Hybridization of glass-tethered oligonucleotide probes to target strands preannealed with labeled auxiliary oligonucleotides
Beattie, Wanda G.
Beattie, Kenneth L.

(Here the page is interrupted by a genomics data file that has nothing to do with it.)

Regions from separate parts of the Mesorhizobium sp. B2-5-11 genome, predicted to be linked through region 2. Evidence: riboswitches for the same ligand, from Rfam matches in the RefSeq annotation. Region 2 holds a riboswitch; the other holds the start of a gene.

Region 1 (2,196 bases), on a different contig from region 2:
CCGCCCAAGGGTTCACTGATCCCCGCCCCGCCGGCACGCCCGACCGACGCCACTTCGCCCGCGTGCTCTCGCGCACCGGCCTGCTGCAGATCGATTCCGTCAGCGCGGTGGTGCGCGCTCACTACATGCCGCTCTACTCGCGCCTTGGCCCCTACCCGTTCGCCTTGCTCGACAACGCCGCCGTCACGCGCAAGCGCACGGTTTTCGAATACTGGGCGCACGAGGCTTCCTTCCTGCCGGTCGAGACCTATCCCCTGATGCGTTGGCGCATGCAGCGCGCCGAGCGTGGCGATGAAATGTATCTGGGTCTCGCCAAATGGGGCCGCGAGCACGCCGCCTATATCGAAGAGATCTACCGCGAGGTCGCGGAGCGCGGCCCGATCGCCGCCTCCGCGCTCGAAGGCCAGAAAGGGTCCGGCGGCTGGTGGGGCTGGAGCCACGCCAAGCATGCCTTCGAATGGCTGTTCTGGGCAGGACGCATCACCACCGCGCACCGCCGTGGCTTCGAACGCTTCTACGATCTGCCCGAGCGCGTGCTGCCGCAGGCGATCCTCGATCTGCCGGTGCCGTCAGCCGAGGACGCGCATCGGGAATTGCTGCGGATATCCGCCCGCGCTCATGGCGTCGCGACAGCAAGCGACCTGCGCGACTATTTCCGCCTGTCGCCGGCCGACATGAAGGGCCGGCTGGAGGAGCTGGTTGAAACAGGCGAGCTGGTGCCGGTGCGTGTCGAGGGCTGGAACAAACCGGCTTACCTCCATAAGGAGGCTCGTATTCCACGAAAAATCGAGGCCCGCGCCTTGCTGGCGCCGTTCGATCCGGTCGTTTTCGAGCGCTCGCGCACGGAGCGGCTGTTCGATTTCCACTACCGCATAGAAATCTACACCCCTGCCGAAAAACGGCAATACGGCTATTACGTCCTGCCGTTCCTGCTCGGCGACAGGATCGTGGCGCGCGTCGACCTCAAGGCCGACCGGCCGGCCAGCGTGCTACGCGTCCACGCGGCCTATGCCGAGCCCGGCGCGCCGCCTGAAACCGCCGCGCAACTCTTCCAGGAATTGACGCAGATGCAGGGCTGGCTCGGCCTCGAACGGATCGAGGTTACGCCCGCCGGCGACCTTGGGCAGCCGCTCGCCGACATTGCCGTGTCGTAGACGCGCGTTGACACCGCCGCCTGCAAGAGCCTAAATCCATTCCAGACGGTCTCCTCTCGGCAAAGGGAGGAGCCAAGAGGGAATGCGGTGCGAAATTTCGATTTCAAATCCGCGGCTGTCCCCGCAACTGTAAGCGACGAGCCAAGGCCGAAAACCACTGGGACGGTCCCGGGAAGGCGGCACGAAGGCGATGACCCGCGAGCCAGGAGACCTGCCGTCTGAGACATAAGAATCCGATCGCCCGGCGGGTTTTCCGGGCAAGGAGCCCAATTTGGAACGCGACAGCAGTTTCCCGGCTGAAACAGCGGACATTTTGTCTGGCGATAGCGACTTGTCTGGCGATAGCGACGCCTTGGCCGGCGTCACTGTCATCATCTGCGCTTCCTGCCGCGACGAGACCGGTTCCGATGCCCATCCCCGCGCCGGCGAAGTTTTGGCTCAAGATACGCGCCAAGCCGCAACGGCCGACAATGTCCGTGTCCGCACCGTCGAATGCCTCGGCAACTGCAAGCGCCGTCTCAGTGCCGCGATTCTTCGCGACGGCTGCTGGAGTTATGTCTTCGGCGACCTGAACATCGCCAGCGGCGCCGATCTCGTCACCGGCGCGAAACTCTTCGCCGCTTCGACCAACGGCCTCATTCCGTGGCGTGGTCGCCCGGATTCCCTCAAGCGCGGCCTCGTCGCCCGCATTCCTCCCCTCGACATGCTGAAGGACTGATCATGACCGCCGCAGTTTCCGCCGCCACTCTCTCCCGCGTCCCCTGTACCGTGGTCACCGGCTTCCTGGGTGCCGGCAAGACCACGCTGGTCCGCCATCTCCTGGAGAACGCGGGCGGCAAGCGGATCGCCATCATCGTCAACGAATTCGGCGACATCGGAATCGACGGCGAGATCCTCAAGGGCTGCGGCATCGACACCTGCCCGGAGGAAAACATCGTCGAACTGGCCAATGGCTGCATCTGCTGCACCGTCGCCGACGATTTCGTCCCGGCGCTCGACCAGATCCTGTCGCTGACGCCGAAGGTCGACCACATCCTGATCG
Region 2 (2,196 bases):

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In this article we introduce a strategy of preannealing labeled auxiliary oligonucleotides to single-stranded target DNA, prior to hybridization of the DNA target to oligonucleotide arrays (genosensors) formed on glass slides for the purpose of mutation analysis. Human genomic DNA samples from normal individuals and cystic fibrosis (CF) patients (including homozygous ΔF508 and heterozygous ΔF508/wild type (wt) in the region examined) were used. A PCR fragment of length 138 bp (wt) or 135 bp (mutant) was produced from exon 10 in the cystic fibrosis transmembrane conductance regulator (CFTR) gene, using a new pair of polymerase chain reaction (PCR) primers. This fragment contains four of the most frequent mutation sites causing the disease (Q493X, ΔI507, ΔF508, and V520F). Each of these mutations was tested using a pair of nonamer (9-mer) probes covalently attached to glass slides, representing the normal (wt) and the mutant alleles. Single-stranded target DNA was isolated from the PCR fragment using one PCR primer labeled with biotin and a streptavidin minicolumn to capture the biotin-labeled strand. Prior to hybridization to the 9-mer array on a glass slide, the unlabeled target strand was preannealed with one, three, or four auxiliary oligonucleotides, at least one being labeled with 32P. As observed previously in several laboratories, the discrimination between normal (wt) and mutant alleles at each site using oligonucleotide array hybridization ranged from very good to poor, depending on the number and location of mismatches between probe and target. Terminal mismatches along the probe were difficult to discriminate, internal mismatches were more easily discriminated, and multiple mismatches were very well discriminated. An exceptionally intense hybridization signal was obtained with a 9-mer probe that hybridized contiguously (in tandem) with one auxiliary oligonucleotide preannealed to the target DNA. The increased stability is apparently caused by strong base stacking interactions between the 'capture probe' and the auxiliary oligonucleotide. The presence of the ΔF508 mutation was detected with this system, including discrimination between homozygous and heterozygous conditions. Base mismatch discrimination using the arrayed 9- mer probes was improved by increasing the temperature of hybridization from 15 to 25°C. Auxiliary oligonucleotides, preannealed to the single-stranded template, may serve several purposes to enable a more robust genosensor- based DNA sequence analysis: 1. A convenient means of introducing label into the target DNA molecule. 2. Disruption of interfering short-range secondary structure in the region of analysis. 3. Covering up of redundant binding sites in the target strand (i.e., where a given probe has more than one complement within the target). 4. Tandem hybridization with the capture probe (providing contiguous stacking) as a means for achieving efficient mismatch discrimination at the terminal position of the capture probe (adjacent to the auxiliary oligonucleotide). By use of multiple auxiliary oligonucleotides, all of the above benefits can be derived simultaneously.
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